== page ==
Modernism and King of the Bingo GameRalph Ellison’s King of the Bingo Game illustrates ideals of the time period referred to as Modernism. These include traits such as describing the inner workings of the mind or the dream world, searching for new perspectives, and having a pessimistic outlook on life.
Ellison demonstrates the concept of a dream-like world in his story when the protagonist is up on the stage, with the control in his hand. The character is intoxicated, which creates a hallucination-filled, surreal world. Also, Ellison portrays this character as having the wheel over-power him, and take control of him. He creates his own world, a dream world, one where he has the power, and is no longer oppressed; a world where he is like God. This gives him a new perspective on life. He can forget about all his worries that his life has brought him. He is now the one calling the shots, which is a different view of life for this character.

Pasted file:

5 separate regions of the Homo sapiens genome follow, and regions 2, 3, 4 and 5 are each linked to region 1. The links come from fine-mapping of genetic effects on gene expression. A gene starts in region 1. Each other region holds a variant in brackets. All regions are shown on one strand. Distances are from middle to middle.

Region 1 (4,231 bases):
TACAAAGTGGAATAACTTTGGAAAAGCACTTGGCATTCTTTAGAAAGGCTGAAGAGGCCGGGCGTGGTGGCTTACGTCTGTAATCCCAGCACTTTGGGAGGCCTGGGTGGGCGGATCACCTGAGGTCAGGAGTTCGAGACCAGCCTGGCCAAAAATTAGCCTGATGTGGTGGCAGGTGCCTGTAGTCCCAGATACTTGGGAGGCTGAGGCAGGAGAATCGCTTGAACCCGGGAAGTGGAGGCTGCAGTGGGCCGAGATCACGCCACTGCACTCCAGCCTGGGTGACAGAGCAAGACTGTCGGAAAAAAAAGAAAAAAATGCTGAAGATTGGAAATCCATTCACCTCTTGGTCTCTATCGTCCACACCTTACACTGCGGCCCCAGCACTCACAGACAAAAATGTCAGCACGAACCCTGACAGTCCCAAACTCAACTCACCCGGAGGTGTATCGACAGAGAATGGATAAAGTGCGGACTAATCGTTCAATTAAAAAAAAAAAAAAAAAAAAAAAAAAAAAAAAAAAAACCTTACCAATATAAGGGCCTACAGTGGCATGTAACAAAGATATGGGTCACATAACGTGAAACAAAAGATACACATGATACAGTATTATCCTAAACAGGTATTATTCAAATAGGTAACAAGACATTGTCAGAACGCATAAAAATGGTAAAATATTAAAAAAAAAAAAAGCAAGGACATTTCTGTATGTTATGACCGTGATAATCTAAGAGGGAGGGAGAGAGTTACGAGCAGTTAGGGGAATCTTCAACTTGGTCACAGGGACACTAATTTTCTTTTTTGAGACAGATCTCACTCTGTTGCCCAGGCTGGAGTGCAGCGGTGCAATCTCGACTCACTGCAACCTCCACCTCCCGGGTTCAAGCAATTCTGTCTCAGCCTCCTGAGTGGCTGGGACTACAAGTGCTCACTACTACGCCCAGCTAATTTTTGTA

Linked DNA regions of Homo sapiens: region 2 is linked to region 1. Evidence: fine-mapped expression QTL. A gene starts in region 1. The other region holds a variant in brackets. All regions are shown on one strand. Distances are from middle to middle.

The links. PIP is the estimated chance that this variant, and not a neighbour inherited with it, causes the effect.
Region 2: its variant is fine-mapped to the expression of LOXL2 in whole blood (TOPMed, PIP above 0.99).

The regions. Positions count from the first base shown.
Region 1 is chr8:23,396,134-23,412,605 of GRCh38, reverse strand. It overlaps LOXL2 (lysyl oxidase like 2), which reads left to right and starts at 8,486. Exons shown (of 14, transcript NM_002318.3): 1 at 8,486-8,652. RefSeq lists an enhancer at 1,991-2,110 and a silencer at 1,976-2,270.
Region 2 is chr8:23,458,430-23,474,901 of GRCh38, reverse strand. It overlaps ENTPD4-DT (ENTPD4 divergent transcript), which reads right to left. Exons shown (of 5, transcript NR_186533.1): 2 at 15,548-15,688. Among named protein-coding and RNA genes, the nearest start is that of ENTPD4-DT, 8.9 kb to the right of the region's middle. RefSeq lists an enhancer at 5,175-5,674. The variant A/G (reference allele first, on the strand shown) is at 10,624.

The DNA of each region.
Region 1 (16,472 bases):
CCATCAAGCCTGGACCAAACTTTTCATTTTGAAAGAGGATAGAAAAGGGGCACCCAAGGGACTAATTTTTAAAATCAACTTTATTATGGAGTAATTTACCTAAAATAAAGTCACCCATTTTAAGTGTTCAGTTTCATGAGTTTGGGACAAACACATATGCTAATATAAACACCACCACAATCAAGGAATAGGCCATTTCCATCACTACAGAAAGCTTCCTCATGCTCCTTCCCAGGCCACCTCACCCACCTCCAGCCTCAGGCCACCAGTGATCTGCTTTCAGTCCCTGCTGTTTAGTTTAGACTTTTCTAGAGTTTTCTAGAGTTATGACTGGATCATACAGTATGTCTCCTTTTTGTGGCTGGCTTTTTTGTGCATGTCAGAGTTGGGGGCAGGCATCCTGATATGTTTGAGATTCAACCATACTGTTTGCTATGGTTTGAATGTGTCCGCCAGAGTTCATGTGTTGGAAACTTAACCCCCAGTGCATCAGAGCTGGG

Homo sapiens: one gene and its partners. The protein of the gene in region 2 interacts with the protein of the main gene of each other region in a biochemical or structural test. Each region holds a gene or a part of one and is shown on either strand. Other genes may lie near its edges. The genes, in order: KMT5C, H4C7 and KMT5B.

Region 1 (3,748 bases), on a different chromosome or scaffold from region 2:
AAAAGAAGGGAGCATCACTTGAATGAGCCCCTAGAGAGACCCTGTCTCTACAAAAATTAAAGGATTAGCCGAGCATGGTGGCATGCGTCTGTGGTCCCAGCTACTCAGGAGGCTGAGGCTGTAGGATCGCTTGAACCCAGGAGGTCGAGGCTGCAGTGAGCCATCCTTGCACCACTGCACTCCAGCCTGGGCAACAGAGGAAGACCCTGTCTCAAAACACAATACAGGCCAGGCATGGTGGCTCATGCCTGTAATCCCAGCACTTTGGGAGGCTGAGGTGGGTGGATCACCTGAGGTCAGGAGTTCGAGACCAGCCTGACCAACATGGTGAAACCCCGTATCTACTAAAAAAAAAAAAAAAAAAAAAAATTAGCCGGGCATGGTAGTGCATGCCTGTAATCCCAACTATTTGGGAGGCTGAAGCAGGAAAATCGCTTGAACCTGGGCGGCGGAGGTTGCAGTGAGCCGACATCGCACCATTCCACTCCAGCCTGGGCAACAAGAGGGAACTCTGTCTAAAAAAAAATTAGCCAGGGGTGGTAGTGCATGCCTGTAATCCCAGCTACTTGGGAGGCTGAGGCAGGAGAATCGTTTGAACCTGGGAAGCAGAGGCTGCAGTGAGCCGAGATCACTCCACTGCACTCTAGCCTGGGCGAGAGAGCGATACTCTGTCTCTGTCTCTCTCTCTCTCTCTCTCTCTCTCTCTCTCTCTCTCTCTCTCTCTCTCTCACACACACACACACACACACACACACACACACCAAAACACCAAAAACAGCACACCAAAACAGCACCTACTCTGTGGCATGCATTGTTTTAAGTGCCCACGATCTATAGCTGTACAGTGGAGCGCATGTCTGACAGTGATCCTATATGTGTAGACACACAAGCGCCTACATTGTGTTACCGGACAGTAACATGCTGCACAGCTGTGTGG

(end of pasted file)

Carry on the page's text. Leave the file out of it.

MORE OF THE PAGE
This story also portrays the pessimism felt by the people at this time. At this time in history, the world had just suffered the worst war in the history of man-kind up to that date. Also, the United States had not that long ago gone through the Civil War to free men from the oppression of slavery. However, some felt that the freedom the slaves were given had led to more oppression in the northern, industrial states that paid poorly for the jobs they held, in effect a new form of slavery. This era was the age of war. Not only was it an era of war, but also a time of great extremes. There were the very rich and wealthy people, and there were the very poor and poverty-stricken people, a middle class had not really been established at this point in time. The poor had little to hope for and their plight in life was beyond their control. A dream world was a way for them to escape the sorrows of their lives, perhaps the only way for many. Soon to come would be the biggest war in the history of man, World War II.